Thursday, November 28, 2013
Team Shared Cognition Constructs - New Publication
Final approval for publishing my recent article, titled: "Team Shared Cognitive Constructs: A Meta-Analysis Exploring the Effects of Shared Cognitive Constructs on Team Performance" has just been received.
This has been a long process, from conference proceedings introducing meta-analysis techniques, to enduring the peer review process for, ultimately, final approval to publish.
This article will be published by the flagship publication of the International Society of Performance Improvement (ISPI), Performance Improvement Quarterly (PIQ). The reference/bibliographical information is provided below (no volume, issue, or page numbers provided at this time):
Turner, J. R., Chen, Q., & Danks, S. (2014). Team shared cognitive constructs: A meta-analysis exploring the effects of shared cognitive constructs on team performance. Performance Improvement Quarterly. Manuscript submitted for publication.
These new emerging shared cognition constructs are beginning to be identified as being critical to the success of team and small group performance and problem solving efforts. More study is needed in these areas which was identified in the article.
In a previous post I presented the conference proceedings introducing the meta-analysis techniques used.
This post also introduced the presentation slides that were used during the conference:
The original presentation was designed for two purposes: 1) to introduce the emerging constructs of team shared cognition, and 2) to present the steps required to conduct a comparative meta-analysis study. In summary, the team shared cognition constructs that were prepared are provided in the table below, titled 'Shared Cognitive Constructs'.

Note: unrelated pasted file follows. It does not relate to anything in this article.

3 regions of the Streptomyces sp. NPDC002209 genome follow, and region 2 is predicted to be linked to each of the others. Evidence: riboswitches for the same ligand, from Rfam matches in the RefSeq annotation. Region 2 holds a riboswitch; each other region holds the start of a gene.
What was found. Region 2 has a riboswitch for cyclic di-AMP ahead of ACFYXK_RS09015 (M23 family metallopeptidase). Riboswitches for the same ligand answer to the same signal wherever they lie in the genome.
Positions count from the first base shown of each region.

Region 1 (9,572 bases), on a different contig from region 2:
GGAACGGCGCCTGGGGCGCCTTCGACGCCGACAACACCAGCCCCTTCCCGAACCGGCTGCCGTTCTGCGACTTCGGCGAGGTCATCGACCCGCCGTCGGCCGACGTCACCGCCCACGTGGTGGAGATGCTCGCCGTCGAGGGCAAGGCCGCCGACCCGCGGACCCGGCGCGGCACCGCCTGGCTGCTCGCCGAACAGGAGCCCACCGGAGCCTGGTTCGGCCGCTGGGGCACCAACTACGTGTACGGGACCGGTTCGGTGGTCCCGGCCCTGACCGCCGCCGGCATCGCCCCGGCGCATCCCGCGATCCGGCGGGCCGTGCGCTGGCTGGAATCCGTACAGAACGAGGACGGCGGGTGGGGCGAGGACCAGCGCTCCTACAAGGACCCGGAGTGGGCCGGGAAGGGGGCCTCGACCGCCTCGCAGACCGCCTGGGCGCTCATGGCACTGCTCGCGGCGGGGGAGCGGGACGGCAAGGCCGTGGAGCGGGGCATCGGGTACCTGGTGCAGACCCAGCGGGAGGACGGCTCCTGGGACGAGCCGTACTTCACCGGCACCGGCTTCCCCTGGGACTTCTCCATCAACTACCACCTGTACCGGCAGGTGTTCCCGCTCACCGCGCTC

In conclusion, the results from the meta-analysis are provided in the slide below, titled 'Conclusion'.
As identified in the manuscript the sample size for this meta-analysis was small. Having a small sample size prevented the possibility of making any type of inference(s) from the results. However, the main purpose of this study was to 1) identify the different constructs that were currently being studied in various disciplines, and 2) to run a comparison of these constructs to shed some light on which constructs resulted in better performance outcomes. With these shared cognition constructs being emerging constructs, meaning that they are new developing constructs, there is not a lot of research available to begin with. Thus, a secondary purpose of this research study was to call to researchers to contribute further to the research of these emerging constructs - beginning with those that were identified in this meta-analysis as being potentially better predictors of performance: information sharing, cognitive consensus, and shared metal memory.